December 6, 2011
By Adam Bink
It looks like Maggie’s helped form a new organization since leaving NOM, the “Culture War Victory Fund” (quite the title). From her self-congratulatory letter:
Can we achieve victory in America’s “culture wars”? Can we stand–succesfully–for life, for marriage, and for religious liberty?
I think so.
If you are reading this letter, you think so too.
Thank you for joining the Culture War Victory Fund (CWVF). Each week I will ask you to do two things: to think and to act.
Bringing together thought and action is CWVF’s unique contribution.
I’m Maggie Gallagher, and I’ve helped win a few impossible victories in my time.
In the 90s I participated in a great national debate over family structure: are rising rates of fatherlessness and family fragmentation a good thing, as progressive elites then so self-righteously proclaimed?
Or do children long for the love of their mother and father united in marriage?
The answer now seems obvious, but it was a long hard fight to win social respect for the view that marriage matters for children.
I’ve been a syndicated columnist and have authored three books on marriage, including “The Case for Marriage: Why Married People are Happier, Healthier, and Better-Off Financially” (co-authored with University of Chicago Professor Linda J. Waite).
During the Bush administration, I had a front row seat over debates regarding the Federal Marriage Amendment—and I could see the need for a single-issue national activist organization to do the hand-on political work of fighting for marriage and religious liberty—especially in blue states.
So I founded one: The National Organization for Marriage (NOM)
Not all by myself of course. Brian Brown, Princeton Professor Robbie George, and a whole host of impressive people came together. In just a few short years, the National Organization for Marriage has become what even the Washington Post called the “pre-eminent national organization” fighting to protect marriage as the union between husband and wife.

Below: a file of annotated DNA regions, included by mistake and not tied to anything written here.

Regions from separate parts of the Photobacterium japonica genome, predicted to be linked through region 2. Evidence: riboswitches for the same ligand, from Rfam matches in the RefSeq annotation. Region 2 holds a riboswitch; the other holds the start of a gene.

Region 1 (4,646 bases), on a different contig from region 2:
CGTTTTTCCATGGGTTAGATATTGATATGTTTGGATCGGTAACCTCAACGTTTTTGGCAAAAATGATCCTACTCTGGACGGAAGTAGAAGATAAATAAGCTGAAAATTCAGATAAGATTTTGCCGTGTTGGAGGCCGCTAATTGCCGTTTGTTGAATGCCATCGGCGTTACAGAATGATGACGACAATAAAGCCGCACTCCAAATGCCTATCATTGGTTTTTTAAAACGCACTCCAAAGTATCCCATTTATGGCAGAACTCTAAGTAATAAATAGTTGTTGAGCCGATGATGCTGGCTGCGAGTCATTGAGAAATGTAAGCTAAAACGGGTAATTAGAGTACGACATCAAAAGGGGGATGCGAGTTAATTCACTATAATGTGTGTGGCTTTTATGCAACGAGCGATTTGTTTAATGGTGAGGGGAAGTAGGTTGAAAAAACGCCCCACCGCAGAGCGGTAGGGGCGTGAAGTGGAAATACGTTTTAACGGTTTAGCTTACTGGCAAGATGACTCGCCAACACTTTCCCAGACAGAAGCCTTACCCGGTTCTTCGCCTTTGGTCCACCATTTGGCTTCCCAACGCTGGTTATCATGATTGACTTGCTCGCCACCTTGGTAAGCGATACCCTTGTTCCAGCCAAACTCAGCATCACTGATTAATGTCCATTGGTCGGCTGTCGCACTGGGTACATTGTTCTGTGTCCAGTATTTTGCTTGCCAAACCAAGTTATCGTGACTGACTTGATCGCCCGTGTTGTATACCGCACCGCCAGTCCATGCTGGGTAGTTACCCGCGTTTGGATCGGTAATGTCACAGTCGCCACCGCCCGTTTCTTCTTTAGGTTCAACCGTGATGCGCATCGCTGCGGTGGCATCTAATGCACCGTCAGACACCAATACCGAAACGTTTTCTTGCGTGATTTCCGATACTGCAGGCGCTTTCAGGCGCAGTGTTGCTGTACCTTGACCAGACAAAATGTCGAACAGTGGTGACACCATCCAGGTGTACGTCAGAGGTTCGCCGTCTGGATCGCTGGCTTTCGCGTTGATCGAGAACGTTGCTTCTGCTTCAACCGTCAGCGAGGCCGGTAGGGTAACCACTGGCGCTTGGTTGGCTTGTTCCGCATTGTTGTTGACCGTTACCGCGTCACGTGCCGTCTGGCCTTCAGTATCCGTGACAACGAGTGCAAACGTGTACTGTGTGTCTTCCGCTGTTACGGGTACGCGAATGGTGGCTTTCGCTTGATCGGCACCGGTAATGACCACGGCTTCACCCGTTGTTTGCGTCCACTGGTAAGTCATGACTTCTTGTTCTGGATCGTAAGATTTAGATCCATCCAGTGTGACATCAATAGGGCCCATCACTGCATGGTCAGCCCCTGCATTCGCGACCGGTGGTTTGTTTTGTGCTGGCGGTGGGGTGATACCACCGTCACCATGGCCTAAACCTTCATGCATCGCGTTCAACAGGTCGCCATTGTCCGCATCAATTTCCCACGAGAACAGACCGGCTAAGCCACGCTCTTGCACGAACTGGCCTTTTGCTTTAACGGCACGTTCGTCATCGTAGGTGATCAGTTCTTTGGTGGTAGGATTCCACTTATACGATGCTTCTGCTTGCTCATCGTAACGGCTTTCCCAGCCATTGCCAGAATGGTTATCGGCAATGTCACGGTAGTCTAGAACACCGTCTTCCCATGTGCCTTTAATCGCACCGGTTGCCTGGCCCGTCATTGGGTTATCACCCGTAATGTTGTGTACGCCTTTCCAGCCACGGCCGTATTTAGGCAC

In early 2008, NOM helped get Prop 8 on the ballot in California. We changed history.
I recall vividly how I was told by fellow conservatives a victory for Prop 8 would be literally impossible: They said:
“It takes $2 million to get a proposition on the ballot in California, you cannot possibly raise the money, you will raise part of the money and leave the donors hanging, if by some miracle you succeed you will lose at the ballot box because the culture has shifted.”
Here’s the thing I want you to notice about this story.
First, the people who were telling me that success was impossible were people who agreed with me that gay marriage was a civil wrong, not a civil right.
Secondly—and this is the most important thing—none of it turned out to be true.
In six weeks we raised the crucial seven figures needed to succeed in getting Prop 8 on the ballot. During the election, 7 million Californians voted to overturn their state Supreme Court and affirm marriage as the union of husband and wife.
I learned an important lesson from that great victory and I want to share it with you: Despair is the most powerful weapon our opponents have. And despair is a self-inflicted weapon one they can have only if we voluntarily hand over to them.
Jeremy’s right that people like Maggie never note the 6.4 million Californians who voted No on 8. I recall Ted Olson going no Fox News with Chris Wallace and listened to Chris sputtering about why one judge should “overturn the will of millions of Californians.” Aside from a very narrow win for Prop 8, dissent matters in a society.
I am glad, however, to see Maggie continue the tradition of insanely long letters as were the case with Brian Brown’s e-mails when she was at NOM. If you can stand to read it, the other 1,646 words in her letter are here.